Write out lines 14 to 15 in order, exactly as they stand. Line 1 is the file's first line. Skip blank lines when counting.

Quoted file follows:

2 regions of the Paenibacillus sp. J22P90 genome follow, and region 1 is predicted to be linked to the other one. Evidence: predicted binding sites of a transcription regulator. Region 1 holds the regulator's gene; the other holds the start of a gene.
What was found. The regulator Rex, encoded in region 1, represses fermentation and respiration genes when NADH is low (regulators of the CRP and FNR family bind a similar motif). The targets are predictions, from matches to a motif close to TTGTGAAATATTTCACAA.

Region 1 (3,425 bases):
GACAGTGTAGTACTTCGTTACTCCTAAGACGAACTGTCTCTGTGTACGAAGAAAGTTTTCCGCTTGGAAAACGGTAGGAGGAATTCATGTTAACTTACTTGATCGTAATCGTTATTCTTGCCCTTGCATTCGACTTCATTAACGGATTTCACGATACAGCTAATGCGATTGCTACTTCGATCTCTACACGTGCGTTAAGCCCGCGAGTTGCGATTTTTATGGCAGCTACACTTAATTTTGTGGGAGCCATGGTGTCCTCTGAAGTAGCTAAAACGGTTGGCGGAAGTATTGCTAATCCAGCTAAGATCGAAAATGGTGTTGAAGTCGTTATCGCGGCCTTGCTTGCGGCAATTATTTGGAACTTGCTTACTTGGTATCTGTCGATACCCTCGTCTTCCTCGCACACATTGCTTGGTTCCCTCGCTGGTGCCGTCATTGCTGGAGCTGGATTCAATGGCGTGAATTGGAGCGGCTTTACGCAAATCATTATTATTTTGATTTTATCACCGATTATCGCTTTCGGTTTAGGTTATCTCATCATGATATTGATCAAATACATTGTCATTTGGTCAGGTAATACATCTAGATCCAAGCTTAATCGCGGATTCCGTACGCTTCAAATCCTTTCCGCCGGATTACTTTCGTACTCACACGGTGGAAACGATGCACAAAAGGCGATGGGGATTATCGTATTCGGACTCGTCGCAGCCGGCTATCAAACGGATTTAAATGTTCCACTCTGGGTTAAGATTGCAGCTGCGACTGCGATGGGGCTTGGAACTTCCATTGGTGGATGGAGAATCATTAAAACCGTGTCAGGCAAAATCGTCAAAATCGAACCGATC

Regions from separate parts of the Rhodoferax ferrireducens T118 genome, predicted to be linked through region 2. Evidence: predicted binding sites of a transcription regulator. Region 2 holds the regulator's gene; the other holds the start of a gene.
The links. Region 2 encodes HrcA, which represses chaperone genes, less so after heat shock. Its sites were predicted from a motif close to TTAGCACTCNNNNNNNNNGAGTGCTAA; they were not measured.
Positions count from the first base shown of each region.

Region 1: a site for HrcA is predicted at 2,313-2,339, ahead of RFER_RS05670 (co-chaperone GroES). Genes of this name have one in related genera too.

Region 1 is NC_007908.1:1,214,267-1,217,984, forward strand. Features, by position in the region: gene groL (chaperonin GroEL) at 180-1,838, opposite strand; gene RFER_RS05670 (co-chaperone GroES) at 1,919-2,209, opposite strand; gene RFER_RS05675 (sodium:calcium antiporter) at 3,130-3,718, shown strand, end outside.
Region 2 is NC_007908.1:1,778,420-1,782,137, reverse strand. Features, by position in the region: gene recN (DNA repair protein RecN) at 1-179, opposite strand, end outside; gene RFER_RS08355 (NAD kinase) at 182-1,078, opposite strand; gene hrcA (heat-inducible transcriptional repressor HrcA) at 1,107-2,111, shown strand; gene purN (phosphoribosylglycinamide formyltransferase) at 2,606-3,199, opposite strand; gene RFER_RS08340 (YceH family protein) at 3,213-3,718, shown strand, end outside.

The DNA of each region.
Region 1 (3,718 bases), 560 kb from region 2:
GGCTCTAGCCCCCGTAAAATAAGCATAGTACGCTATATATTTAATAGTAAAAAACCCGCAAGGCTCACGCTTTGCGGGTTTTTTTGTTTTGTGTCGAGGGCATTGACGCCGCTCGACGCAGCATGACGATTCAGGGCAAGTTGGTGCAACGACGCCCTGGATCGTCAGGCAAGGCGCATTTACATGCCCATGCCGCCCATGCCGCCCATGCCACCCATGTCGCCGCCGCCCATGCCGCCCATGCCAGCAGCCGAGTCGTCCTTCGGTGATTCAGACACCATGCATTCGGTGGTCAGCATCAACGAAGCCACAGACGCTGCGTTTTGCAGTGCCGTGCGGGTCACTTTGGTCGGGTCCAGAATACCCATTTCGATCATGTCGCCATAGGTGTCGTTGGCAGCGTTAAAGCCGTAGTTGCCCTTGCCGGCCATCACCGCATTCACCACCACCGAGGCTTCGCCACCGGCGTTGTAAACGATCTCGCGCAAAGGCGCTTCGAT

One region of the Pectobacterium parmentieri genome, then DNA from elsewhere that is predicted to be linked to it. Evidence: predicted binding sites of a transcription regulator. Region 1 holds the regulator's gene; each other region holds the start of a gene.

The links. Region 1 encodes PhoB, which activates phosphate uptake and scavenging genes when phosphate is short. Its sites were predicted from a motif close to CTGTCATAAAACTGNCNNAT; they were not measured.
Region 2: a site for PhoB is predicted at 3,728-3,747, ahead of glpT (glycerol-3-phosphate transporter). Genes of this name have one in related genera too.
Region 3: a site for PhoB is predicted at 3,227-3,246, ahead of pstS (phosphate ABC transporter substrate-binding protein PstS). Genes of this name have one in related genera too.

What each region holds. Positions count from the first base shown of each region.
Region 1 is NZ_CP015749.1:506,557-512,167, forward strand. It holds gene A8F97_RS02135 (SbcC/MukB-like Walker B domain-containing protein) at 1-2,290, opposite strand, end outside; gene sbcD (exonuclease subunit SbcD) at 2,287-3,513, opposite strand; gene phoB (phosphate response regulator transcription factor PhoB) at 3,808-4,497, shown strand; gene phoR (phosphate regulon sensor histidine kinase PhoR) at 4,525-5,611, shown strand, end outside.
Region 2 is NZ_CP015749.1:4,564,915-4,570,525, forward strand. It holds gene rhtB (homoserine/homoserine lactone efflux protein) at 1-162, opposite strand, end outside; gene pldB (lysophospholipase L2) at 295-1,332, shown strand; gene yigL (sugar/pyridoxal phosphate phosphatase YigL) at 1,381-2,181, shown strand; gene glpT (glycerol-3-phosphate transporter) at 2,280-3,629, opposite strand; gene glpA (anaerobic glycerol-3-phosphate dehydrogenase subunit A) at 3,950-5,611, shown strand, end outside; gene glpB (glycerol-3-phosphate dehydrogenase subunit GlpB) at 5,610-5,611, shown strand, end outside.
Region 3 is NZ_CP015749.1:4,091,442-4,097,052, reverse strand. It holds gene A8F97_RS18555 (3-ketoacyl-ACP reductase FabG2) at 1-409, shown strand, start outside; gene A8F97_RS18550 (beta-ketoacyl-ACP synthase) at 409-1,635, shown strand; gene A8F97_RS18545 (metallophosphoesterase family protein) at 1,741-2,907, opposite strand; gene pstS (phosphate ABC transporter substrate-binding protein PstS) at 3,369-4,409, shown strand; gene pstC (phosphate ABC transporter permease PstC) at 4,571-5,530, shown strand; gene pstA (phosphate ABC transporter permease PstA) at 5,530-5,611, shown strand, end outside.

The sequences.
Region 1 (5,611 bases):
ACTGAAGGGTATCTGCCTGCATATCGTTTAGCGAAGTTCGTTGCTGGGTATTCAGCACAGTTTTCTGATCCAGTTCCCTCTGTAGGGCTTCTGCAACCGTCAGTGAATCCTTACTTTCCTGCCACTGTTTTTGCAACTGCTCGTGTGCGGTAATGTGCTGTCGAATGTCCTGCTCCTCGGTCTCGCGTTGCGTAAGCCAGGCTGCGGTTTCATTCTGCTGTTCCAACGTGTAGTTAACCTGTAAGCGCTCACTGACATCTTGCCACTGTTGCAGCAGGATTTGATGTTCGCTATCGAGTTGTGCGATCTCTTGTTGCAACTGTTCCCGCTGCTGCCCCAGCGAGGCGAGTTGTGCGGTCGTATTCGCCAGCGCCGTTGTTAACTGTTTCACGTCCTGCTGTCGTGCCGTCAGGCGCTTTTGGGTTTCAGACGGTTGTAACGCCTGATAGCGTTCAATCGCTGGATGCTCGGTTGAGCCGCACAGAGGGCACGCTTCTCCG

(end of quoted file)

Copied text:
One region of the Pectobacterium parmentieri genome, then DNA from elsewhere that is predicted to be linked to it. Evidence: predicted binding sites of a transcription regulator. Region 1 holds the regulator's gene; each other region holds the start of a gene.

The links. Region 1 encodes PhoB, which activates phosphate uptake and scavenging genes when phosphate is short. Its sites were predicted from a motif close to CTGTCATAAAACTGNCNNAT; they were not measured.